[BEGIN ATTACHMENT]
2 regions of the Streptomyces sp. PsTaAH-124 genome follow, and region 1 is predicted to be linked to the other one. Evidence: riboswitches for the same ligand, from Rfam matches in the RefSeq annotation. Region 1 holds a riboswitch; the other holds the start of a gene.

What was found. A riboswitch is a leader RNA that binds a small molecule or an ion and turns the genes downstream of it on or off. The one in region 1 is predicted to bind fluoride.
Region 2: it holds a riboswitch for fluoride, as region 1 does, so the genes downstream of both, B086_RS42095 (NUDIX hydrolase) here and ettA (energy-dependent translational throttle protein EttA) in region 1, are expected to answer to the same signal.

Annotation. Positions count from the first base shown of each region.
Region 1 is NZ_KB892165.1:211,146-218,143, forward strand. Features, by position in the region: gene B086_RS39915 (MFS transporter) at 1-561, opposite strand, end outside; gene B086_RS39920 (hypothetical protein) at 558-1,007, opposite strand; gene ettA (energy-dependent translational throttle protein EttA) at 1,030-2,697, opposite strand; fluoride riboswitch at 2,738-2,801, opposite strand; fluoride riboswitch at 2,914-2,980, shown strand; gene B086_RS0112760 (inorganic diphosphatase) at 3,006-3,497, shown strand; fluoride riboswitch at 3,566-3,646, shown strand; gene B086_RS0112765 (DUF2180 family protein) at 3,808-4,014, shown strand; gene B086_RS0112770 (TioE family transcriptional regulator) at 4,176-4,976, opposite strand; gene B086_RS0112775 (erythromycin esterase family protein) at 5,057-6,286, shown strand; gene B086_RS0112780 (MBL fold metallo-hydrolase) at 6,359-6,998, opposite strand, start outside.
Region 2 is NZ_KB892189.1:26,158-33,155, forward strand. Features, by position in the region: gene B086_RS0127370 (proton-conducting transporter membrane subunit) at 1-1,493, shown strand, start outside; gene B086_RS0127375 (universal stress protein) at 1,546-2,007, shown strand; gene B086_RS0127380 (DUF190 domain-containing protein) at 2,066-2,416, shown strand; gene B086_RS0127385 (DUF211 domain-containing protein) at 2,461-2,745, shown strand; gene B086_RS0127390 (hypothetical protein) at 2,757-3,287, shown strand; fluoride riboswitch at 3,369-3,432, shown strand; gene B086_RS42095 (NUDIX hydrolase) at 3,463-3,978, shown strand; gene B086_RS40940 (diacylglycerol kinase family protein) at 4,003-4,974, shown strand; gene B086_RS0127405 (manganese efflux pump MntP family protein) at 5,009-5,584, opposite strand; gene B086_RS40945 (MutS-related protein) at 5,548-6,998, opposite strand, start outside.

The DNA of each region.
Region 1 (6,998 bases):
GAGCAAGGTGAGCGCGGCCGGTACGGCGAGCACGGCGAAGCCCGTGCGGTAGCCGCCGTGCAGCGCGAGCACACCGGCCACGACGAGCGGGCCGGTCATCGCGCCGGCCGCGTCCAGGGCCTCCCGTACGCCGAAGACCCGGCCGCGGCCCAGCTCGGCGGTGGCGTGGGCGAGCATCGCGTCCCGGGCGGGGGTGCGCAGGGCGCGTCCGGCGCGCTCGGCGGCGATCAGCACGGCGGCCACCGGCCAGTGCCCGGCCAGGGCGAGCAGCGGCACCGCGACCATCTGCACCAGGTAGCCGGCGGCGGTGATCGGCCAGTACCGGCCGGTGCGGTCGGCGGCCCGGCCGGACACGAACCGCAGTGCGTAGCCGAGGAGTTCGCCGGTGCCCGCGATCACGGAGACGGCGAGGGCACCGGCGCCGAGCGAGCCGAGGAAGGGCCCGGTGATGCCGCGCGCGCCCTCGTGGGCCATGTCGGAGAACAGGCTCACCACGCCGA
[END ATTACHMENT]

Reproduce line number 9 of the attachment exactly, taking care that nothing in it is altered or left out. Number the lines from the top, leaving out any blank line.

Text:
GAGCAAGGTGAGCGCGGCCGGTACGGCGAGCACGGCGAAGCCCGTGCGGTAGCCGCCGTGCAGCGCGAGCACACCGGCCACGACGAGCGGGCCGGTCATCGCGCCGGCCGCGTCCAGGGCCTCCCGTACGCCGAAGACCCGGCCGCGGCCCAGCTCGGCGGTGGCGTGGGCGAGCATCGCGTCCCGGGCGGGGGTGCGCAGGGCGCGTCCGGCGCGCTCGGCGGCGATCAGCACGGCGGCCACCGGCCAGTGCCCGGCCAGGGCGAGCAGCGGCACCGCGACCATCTGCACCAGGTAGCCGGCGGCGGTGATCGGCCAGTACCGGCCGGTGCGGTCGGCGGCCCGGCCGGACACGAACCGCAGTGCGTAGCCGAGGAGTTCGCCGGTGCCCGCGATCACGGAGACGGCGAGGGCACCGGCGCCGAGCGAGCCGAGGAAGGGCCCGGTGATGCCGCGCGCGCCCTCGTGGGCCATGTCGGAGAACAGGCTCACCACGCCGA